Medically reviewed by Dr Jen Haley, Dermatologist on 19 April 2020
We all want good looking skin. Skin so smooth and clear that we never have to worry about how we’re going to cover it up again. But there’s one thing getting in the way of that - hyperpigmentation. Hyperpigmentation is the frustrating cause of uneven skin tone everywhere.
Noticeable by the dark patches of skin it creates, hyperpigmentation is a result of excessive melanin production and distribution, the pigment responsible for the colour of your skin. Although the term hyperpigmentation is used as a catch-all for various skin conditions, it typically shows up in one of these forms:
The most common cause of hyperpigmentation is sun damage andacne scarring. This can be incredibly frustrating, just as you think your acne is over you have another problem to deal with! But don’t panic, there are ways to treat it.
Even though hyperpigmentation is linked with acne scarring, it isn’t a scar in the true sense of the word - it isn’t permanent.
This type of hyperpigmentation is known as post-inflammatory hyperpigmentation (or post-inflammatory erythema - a person’s natural skin tone will determine how they respond). It occurs as a result of the skin producing too much melanin whilst it’s healing from its inflammation.
Although hyperpigmentation from acne scarring can be experienced by anyone, of any race or gender, it does tend to be more prominent in people with darker skin tones due to more melanin being present.
Sun damage is abig cause of hyperpigmentation here in Australia (where our UV rays are notoriously strong) and is one that we often see in our customers.
When our skin is exposed to high doses of UV radiation, it naturally produces more melanin to help absorb harmful UV rays in an attempt to protect the skin from sun damage. It’s this reaction that creates that tanned holiday look that so many of us love.
However, when our body produces too much melanin, what we had hoped would become an even tan can appear blotchy and uneven as dark patches appear on our skin. This is hyperpigmentation caused by sun exposure or damage.
It’s only natural that, as we grow older, we’re exposed to more sunshine over time. This increases our risk of developing sun damage, which can present itself in the form of age spots (also known as liver spots).
These age spots appear darker in contrast to the rest of the skin, and are a result of excessive melanin production. They’re typically found in areas that have experienced a high volume of UV rays from sun exposure, such as the face, hands and forearms. Over time, the body is not as efficient at producing melanin and what used to be an even brown tan later becomes irregular pigmentation with sun spots and areas of hypopigmentation, where the skin’s melanocytes lose the ability to tan. This results in uneven darker and lighter areas in the skin.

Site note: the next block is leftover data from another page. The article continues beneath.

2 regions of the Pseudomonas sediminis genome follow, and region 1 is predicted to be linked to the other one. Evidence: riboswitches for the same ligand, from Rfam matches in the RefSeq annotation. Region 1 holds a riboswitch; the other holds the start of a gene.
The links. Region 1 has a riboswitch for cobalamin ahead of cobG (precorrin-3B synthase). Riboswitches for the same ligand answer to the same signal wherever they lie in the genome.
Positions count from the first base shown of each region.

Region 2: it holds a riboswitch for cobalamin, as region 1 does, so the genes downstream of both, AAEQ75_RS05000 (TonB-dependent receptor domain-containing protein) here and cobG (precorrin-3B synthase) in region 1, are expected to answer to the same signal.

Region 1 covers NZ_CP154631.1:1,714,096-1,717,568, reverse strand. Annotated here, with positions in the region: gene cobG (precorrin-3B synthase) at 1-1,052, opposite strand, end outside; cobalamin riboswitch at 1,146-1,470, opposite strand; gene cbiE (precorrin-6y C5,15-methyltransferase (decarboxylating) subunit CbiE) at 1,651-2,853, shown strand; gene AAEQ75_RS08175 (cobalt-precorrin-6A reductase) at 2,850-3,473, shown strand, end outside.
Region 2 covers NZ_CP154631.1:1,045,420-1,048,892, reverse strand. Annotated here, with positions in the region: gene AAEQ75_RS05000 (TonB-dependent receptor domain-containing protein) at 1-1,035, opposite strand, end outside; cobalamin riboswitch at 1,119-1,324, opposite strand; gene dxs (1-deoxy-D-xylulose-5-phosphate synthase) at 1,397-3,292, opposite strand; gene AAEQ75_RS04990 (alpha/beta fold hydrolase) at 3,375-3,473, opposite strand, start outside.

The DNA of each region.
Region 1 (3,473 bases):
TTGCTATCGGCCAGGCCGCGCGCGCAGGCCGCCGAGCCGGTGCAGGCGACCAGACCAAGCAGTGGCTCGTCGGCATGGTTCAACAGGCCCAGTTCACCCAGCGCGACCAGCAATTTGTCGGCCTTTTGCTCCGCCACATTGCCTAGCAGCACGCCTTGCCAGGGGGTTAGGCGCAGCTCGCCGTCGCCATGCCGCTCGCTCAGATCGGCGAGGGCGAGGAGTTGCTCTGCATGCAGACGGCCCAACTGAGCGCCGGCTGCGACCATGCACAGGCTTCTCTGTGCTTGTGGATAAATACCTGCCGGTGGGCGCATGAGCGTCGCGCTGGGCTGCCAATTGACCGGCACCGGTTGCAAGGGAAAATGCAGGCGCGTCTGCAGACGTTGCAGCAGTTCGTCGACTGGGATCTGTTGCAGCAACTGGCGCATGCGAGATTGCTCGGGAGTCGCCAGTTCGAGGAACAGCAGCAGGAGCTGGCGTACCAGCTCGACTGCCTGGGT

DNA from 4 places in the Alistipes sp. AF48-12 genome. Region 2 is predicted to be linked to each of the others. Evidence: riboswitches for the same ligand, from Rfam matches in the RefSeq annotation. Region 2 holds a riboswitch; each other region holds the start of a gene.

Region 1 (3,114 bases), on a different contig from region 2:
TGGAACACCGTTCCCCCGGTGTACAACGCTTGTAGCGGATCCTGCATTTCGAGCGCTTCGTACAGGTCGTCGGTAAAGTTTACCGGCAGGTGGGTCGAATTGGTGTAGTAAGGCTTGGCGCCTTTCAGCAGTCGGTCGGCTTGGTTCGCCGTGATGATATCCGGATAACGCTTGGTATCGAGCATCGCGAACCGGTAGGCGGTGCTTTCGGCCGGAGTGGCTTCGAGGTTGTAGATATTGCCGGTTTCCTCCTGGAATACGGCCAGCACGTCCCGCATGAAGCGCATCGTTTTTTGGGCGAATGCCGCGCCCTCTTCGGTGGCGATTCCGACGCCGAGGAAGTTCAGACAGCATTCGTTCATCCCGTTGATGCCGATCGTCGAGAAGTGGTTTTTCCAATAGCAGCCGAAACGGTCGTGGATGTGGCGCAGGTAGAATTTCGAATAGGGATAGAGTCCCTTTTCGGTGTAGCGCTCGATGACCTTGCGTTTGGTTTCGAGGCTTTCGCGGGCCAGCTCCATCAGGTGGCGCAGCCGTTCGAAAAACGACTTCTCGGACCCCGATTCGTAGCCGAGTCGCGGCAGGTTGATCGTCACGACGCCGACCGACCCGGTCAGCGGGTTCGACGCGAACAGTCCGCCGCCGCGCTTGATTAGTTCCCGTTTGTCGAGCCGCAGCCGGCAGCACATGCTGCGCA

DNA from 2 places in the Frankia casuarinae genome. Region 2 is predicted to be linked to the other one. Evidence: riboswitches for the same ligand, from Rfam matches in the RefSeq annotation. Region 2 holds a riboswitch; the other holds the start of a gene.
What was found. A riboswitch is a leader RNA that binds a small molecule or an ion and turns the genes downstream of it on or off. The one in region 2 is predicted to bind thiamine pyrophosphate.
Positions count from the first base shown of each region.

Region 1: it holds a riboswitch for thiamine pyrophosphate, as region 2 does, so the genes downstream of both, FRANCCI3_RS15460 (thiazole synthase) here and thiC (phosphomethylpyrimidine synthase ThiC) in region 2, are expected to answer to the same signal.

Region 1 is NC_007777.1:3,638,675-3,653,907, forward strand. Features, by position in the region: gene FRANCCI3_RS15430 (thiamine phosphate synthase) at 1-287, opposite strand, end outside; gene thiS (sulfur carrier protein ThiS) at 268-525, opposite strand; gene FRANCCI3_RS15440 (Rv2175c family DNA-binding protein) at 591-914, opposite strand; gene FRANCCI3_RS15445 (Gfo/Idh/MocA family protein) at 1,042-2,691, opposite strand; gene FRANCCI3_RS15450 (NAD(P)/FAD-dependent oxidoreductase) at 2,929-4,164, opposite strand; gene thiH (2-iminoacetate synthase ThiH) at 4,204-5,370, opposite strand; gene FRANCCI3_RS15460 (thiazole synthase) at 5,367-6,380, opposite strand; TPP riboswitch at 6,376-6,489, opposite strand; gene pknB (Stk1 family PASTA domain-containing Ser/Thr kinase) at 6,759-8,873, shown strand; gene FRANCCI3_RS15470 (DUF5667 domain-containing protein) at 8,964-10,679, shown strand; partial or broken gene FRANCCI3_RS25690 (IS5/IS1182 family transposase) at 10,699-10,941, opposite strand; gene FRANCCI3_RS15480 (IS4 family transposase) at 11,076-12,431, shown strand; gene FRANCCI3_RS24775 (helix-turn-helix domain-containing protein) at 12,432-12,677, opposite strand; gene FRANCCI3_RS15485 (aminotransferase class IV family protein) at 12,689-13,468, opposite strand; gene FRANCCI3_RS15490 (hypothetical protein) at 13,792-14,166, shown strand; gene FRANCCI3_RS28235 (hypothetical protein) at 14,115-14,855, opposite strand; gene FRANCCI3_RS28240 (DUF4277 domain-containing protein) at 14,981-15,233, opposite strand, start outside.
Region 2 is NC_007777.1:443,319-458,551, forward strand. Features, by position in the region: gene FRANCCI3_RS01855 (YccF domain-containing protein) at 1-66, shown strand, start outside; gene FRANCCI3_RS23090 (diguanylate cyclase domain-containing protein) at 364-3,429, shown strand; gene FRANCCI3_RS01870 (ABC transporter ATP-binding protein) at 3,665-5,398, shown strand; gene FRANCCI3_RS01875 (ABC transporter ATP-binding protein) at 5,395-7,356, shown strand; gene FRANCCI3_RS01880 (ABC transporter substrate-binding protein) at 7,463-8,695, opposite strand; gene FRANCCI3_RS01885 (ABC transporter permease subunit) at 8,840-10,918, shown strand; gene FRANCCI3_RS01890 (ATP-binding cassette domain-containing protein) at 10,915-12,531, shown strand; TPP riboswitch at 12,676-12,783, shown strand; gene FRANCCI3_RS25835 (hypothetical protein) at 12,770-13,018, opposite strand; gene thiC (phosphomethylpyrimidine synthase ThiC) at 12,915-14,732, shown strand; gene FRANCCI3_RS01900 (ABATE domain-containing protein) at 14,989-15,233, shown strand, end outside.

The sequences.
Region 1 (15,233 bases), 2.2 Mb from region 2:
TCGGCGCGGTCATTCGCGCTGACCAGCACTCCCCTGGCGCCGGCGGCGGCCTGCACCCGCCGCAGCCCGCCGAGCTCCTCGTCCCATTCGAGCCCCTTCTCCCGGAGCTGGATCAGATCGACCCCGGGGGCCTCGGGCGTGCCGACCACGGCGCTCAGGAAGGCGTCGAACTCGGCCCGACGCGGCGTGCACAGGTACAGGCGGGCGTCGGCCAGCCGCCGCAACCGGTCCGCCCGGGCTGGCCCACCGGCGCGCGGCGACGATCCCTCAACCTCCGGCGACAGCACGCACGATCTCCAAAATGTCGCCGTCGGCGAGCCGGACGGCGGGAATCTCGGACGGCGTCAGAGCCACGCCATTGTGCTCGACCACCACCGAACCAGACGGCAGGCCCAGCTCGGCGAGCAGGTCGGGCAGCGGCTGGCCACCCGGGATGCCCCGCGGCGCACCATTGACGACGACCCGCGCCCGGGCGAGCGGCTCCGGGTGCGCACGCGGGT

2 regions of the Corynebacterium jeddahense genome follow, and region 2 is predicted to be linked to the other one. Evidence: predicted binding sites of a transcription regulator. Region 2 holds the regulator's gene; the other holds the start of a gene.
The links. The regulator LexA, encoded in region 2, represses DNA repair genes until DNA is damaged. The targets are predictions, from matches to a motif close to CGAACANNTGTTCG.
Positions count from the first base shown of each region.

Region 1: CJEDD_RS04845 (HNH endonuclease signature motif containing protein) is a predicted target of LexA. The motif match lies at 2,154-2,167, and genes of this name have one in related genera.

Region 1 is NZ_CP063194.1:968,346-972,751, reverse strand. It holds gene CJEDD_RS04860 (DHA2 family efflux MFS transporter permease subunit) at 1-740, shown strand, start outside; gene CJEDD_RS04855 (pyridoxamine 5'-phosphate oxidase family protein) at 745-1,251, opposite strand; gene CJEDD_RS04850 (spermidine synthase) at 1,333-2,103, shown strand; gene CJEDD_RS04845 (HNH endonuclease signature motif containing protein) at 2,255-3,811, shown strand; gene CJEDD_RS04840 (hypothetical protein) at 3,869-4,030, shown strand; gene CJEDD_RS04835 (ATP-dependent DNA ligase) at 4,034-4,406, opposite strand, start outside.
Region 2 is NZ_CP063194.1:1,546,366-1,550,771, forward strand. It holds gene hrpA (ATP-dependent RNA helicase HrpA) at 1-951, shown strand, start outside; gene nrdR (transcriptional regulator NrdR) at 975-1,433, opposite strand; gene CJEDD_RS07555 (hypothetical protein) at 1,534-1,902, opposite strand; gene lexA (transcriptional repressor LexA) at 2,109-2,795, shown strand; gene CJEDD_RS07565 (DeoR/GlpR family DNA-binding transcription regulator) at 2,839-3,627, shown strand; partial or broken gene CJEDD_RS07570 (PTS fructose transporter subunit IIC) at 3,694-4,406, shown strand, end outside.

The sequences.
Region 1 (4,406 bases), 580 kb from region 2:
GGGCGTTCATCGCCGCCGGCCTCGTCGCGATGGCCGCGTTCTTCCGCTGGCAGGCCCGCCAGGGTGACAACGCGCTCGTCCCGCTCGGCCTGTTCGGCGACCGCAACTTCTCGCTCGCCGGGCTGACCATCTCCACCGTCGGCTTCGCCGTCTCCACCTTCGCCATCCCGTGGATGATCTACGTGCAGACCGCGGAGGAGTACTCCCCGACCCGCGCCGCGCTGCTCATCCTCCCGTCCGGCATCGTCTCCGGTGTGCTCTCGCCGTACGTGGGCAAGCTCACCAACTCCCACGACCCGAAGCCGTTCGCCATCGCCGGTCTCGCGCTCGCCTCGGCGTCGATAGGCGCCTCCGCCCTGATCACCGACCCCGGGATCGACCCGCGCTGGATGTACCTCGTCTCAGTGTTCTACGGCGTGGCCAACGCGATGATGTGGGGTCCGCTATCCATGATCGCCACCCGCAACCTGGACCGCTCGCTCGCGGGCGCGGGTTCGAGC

Pregnancy and hormonal changes
Ever heard of “the mask of pregnancy”? This is a form of hyperpigmentation officially referred to as melasma, which is usually a result of a hormonal imbalance or hormonal changes.
Melasma is very common amongst pregnant women (affecting up to 50% of women during pregnancy, according to The British Skin Foundation), as well as those taking hormonal contraceptives or on hormonal replacement therapy, but it can affect men as well.
If you’ve ever had a mild burn or experienced some form of skin injury, you’ll notice that you often have a small pale scar that heals with time.
When the skin experiences trauma or injury, it sometimes results in a temporary loss of pigment (or colour) as the affected area is healed. This is known as hypopigmentation, as the skin becomes lighter than the surrounding area.
Eczema, another type of skin trauma, can cause both hyperpigmentation and hypopigmentation. Both types of pigmentation can come as a consequence of damage to the skin from the eczema itself, or as a result of excessive itching due to the urge that many eczema sufferers feel to scratch their skin, resulting in eczema scarring.
Mild trauma to the skin often results in hyperpigmentation, whereas severe trauma to the skin will result in hypopigmentation. Areas that are scratched or pimples that are picked will often have hypopigmentation or loss of pigment centrally surrounded by hyperpigmentation peripherally where there was a bit less inflammation. Hypopigmentation is harder to treat so avoid picking and scratching to prevent this from happening.
Now that you know what’s causing your hyperpigmentation, how do you get rid of it?
If you take just one thing away from this article, we hope it’s this one - use sunscreen. Not only does sunscreen help prevent your precious skin from health scares such as cancer, but it also reduces hyperpigmentation as your skin is protected from UV rays, reducing its need for melanin production.
Bonus - daily sunscreen use can also help prevent hyperpigmentation! We love the Mesoestetic - Mesoprotech Melan 130 Pigment Control sunscreen as it protects your skin from UV rays while simultaneously regulating pigmentation.
Beyond sunscreen, you can also use products containing the following ingredients to help reduce the appearance of hyperpigmentation:
We’ve put together two hyperpigmentation regimen sets to help your skin get back to normal as quickly as possible - one for general hyperpigmentation and one for dermal (deep) hyperpigmentation. You can expect to see results in 4-6 weeks!
Need help deciding the best skincare regimen for you? Get a free virtual skincare consultation with our skin specialist.
April 19, 2021 3 min read
April 19, 2021 4 min read
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